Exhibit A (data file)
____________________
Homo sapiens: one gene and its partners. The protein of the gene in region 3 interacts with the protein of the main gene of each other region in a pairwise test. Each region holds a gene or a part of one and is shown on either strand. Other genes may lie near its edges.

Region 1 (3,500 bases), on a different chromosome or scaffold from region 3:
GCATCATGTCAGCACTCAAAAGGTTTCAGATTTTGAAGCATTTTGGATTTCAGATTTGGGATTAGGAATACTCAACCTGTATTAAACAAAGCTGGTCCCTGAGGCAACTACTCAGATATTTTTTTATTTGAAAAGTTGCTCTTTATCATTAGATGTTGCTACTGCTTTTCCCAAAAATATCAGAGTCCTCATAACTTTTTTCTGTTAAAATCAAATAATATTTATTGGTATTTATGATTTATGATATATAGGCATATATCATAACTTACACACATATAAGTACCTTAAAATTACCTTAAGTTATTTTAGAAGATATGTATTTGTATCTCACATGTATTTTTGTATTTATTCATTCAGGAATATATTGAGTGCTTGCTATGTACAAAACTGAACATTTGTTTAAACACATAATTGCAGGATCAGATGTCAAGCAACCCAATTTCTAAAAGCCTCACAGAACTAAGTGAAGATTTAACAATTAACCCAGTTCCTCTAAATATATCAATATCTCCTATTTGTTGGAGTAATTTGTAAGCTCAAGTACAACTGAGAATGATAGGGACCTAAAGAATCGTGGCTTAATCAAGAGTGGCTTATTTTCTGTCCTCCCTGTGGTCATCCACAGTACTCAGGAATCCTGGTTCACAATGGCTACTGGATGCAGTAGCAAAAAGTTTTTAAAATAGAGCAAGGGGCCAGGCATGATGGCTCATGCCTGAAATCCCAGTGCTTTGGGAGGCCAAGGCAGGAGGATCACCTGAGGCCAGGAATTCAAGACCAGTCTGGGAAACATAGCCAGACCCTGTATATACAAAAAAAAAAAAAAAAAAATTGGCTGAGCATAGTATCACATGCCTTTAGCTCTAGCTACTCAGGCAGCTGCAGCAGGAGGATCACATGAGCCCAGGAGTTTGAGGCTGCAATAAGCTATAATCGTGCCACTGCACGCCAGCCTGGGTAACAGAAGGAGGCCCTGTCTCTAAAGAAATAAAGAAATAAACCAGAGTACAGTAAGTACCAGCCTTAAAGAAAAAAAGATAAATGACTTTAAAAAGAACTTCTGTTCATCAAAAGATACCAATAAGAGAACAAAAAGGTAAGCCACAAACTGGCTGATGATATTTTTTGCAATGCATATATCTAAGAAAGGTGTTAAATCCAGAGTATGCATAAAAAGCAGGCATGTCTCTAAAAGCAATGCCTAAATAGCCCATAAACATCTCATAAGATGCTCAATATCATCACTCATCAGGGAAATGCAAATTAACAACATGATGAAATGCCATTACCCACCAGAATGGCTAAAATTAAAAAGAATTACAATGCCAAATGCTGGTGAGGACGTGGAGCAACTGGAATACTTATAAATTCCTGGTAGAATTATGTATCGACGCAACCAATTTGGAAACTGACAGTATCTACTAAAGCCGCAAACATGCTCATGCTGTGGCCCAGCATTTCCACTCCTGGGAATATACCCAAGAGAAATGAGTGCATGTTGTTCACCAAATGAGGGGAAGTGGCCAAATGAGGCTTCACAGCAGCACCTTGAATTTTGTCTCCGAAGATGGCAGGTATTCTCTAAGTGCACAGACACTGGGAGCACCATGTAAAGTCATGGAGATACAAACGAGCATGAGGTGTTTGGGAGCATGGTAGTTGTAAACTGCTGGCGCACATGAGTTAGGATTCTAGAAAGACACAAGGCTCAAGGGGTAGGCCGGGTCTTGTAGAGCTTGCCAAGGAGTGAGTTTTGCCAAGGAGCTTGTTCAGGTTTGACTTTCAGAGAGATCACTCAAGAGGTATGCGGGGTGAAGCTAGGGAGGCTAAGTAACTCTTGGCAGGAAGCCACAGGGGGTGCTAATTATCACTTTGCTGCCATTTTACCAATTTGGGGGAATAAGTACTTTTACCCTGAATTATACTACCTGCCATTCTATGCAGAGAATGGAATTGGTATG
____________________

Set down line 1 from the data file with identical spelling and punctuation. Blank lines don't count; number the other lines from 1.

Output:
Homo sapiens: one gene and its partners. The protein of the gene in region 3 interacts with the protein of the main gene of each other region in a pairwise test. Each region holds a gene or a part of one and is shown on either strand. Other genes may lie near its edges.